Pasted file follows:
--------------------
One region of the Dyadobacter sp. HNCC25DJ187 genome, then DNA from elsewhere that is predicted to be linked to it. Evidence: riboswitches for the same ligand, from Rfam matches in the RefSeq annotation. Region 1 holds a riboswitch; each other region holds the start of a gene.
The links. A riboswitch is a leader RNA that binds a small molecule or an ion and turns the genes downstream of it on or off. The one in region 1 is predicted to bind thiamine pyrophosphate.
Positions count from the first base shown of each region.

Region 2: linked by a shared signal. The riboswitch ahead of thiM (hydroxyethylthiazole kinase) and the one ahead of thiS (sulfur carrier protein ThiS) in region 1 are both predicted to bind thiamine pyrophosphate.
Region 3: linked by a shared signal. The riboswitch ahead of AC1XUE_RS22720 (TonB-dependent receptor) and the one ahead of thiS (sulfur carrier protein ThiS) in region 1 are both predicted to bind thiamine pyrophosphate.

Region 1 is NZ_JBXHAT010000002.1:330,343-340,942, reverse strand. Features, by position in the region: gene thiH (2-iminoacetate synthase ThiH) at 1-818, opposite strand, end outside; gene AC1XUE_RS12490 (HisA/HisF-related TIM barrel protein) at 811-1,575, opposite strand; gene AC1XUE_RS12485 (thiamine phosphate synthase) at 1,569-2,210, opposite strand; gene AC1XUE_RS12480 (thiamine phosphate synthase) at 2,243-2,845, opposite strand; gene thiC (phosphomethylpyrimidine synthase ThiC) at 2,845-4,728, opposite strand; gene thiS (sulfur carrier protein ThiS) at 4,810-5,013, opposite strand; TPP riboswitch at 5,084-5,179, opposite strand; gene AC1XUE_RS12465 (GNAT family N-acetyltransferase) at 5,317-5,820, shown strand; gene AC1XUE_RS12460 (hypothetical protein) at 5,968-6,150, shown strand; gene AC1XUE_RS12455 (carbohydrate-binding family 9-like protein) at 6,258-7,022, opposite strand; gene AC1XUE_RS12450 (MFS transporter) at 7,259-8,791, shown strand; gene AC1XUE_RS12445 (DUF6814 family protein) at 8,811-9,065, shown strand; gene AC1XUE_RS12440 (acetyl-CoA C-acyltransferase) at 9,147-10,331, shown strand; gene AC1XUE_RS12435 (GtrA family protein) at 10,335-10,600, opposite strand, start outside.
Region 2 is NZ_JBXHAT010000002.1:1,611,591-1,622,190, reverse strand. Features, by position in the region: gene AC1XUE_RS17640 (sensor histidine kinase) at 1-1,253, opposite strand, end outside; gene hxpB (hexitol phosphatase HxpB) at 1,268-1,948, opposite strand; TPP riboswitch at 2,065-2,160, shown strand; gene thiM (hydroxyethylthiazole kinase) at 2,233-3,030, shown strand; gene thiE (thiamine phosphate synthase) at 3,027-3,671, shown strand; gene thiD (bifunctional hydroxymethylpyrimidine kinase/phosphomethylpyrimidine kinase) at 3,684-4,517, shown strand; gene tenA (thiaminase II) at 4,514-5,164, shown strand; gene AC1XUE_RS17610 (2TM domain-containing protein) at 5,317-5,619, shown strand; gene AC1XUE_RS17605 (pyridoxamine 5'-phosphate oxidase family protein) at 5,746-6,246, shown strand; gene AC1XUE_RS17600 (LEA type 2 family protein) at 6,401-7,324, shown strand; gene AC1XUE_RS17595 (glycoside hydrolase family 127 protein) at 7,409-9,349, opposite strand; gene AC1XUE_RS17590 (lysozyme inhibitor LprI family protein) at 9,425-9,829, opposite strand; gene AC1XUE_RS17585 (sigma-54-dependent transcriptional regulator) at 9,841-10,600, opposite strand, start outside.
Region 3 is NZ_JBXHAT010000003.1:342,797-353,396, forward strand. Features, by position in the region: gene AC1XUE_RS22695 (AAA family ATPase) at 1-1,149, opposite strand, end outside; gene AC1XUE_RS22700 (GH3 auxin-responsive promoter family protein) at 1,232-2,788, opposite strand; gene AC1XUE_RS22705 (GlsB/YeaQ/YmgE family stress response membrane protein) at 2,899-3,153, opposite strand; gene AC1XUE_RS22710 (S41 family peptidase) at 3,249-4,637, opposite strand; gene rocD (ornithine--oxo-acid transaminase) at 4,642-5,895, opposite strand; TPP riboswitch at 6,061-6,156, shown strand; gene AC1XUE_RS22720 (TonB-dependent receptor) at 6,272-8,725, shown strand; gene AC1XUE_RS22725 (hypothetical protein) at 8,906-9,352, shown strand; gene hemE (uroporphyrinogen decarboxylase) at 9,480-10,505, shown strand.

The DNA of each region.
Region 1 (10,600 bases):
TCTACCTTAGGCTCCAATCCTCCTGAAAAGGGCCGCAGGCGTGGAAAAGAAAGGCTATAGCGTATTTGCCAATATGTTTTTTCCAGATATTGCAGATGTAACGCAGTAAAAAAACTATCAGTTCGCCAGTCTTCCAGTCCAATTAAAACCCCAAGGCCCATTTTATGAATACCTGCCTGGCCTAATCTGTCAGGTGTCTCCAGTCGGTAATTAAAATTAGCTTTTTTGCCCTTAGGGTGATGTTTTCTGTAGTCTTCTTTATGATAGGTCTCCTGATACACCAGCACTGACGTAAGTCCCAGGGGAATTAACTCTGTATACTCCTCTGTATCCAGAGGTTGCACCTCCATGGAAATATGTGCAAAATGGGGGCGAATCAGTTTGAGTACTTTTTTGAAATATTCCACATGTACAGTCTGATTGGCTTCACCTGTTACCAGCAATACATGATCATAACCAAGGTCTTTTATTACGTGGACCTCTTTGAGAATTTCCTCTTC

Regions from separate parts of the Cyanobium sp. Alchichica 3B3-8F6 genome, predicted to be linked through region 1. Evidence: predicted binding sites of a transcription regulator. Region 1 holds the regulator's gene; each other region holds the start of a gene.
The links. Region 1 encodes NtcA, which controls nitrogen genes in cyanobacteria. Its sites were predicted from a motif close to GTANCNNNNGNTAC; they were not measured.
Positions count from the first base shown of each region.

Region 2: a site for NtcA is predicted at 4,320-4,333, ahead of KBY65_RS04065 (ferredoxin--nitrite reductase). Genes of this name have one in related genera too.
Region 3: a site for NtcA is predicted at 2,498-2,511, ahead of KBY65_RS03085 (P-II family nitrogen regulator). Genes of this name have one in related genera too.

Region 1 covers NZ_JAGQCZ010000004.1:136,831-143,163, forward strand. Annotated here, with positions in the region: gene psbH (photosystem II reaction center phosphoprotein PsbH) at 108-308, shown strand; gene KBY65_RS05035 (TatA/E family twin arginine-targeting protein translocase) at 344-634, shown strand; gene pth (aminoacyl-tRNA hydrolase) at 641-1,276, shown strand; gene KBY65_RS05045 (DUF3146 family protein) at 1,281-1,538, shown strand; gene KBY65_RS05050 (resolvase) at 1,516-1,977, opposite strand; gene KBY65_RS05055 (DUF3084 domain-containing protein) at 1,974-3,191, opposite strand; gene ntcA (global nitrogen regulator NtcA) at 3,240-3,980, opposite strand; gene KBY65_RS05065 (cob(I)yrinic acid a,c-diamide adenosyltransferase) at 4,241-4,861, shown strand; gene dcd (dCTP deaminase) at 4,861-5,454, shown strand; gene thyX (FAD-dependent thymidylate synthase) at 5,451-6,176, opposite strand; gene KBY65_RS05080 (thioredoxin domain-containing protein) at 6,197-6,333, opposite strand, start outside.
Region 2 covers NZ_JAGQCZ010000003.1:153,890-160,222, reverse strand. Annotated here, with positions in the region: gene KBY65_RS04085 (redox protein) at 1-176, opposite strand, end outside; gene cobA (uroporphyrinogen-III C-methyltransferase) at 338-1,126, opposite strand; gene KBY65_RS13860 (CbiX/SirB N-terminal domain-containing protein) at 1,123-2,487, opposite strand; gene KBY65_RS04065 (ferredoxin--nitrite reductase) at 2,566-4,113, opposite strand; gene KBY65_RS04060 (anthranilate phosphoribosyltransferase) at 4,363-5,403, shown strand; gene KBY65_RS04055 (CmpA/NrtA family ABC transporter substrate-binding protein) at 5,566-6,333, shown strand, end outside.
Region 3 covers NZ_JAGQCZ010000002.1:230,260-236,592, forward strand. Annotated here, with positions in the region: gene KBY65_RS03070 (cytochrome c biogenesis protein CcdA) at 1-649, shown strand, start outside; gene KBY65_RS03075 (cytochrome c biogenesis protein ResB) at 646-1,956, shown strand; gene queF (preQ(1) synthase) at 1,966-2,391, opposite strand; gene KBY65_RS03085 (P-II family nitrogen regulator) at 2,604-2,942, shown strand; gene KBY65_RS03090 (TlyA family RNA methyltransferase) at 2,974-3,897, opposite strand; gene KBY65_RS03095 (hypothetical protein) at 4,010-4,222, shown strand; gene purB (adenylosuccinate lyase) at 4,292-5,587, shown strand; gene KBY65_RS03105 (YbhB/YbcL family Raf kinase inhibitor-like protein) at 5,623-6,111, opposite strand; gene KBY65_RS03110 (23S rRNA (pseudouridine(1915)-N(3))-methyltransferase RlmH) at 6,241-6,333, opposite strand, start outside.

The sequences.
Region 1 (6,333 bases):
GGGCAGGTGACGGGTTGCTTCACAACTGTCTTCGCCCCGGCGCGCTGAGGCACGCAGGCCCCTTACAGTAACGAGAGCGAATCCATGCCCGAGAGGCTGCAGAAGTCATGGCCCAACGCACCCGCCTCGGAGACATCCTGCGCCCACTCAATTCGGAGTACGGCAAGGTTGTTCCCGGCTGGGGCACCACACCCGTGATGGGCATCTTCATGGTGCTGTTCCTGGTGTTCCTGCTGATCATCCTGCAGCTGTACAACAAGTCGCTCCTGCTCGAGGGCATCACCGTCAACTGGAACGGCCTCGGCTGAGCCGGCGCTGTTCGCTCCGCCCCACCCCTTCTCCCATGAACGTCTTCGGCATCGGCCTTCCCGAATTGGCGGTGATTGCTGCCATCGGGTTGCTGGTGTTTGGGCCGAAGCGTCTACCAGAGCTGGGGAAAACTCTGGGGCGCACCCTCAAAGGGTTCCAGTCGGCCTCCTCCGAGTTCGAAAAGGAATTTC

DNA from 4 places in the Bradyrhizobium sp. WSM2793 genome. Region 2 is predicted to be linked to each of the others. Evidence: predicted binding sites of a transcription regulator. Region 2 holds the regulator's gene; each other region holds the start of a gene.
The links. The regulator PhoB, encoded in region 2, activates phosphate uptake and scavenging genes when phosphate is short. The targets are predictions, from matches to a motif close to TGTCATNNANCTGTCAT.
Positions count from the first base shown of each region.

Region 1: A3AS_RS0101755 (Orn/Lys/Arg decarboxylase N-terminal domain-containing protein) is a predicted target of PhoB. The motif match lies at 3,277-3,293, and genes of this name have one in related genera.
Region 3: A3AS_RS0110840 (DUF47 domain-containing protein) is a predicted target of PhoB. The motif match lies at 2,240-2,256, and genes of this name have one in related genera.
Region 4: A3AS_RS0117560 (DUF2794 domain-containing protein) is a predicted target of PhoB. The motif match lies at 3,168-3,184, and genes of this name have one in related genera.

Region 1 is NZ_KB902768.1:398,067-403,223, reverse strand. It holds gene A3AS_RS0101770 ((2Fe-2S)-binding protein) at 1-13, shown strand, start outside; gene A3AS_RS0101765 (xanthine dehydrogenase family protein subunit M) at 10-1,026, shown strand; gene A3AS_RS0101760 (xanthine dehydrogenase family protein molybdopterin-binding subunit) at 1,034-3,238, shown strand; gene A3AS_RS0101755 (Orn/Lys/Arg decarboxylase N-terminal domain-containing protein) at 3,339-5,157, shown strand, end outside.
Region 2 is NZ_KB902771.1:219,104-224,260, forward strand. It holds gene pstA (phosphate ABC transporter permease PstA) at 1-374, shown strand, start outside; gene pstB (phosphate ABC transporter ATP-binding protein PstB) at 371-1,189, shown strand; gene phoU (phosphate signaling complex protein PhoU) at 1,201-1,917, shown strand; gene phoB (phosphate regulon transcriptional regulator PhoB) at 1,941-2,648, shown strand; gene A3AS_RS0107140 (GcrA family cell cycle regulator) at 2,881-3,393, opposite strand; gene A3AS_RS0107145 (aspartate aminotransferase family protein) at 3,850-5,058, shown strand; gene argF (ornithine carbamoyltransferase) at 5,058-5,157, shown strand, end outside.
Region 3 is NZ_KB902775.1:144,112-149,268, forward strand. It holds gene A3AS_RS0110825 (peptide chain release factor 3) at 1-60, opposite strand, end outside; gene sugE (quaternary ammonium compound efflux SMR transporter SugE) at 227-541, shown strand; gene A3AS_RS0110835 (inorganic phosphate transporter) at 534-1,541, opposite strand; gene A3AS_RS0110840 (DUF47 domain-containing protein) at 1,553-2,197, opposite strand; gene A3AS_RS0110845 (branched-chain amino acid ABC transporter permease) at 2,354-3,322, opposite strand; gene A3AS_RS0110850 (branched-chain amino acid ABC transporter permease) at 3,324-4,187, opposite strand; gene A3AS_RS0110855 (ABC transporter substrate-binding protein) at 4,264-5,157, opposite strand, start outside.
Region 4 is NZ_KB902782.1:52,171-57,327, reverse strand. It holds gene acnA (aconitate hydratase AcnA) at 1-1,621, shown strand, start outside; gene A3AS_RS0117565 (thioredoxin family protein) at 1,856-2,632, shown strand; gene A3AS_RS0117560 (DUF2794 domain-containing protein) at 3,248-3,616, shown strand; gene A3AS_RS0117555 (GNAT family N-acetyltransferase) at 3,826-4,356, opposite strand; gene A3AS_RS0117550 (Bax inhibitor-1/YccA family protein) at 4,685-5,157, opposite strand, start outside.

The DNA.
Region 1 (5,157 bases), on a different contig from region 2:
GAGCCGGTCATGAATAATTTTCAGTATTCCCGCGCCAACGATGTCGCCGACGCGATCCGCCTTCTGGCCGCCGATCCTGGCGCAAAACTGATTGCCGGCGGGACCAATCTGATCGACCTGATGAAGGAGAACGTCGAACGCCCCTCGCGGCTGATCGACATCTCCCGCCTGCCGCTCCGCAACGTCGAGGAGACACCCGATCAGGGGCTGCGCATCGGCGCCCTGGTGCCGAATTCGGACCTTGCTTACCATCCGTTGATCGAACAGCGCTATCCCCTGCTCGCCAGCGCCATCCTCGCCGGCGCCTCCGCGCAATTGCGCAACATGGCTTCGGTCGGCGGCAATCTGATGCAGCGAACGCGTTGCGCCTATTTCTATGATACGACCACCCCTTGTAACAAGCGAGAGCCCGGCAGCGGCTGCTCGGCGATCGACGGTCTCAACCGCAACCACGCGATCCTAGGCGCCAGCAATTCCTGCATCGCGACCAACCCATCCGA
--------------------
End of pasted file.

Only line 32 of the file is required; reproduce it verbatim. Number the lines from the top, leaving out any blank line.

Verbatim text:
Region 4 is NZ_KB902782.1:52,171-57,327, reverse strand. It holds gene acnA (aconitate hydratase AcnA) at 1-1,621, shown strand, start outside; gene A3AS_RS0117565 (thioredoxin family protein) at 1,856-2,632, shown strand; gene A3AS_RS0117560 (DUF2794 domain-containing protein) at 3,248-3,616, shown strand; gene A3AS_RS0117555 (GNAT family N-acetyltransferase) at 3,826-4,356, opposite strand; gene A3AS_RS0117550 (Bax inhibitor-1/YccA family protein) at 4,685-5,157, opposite strand, start outside.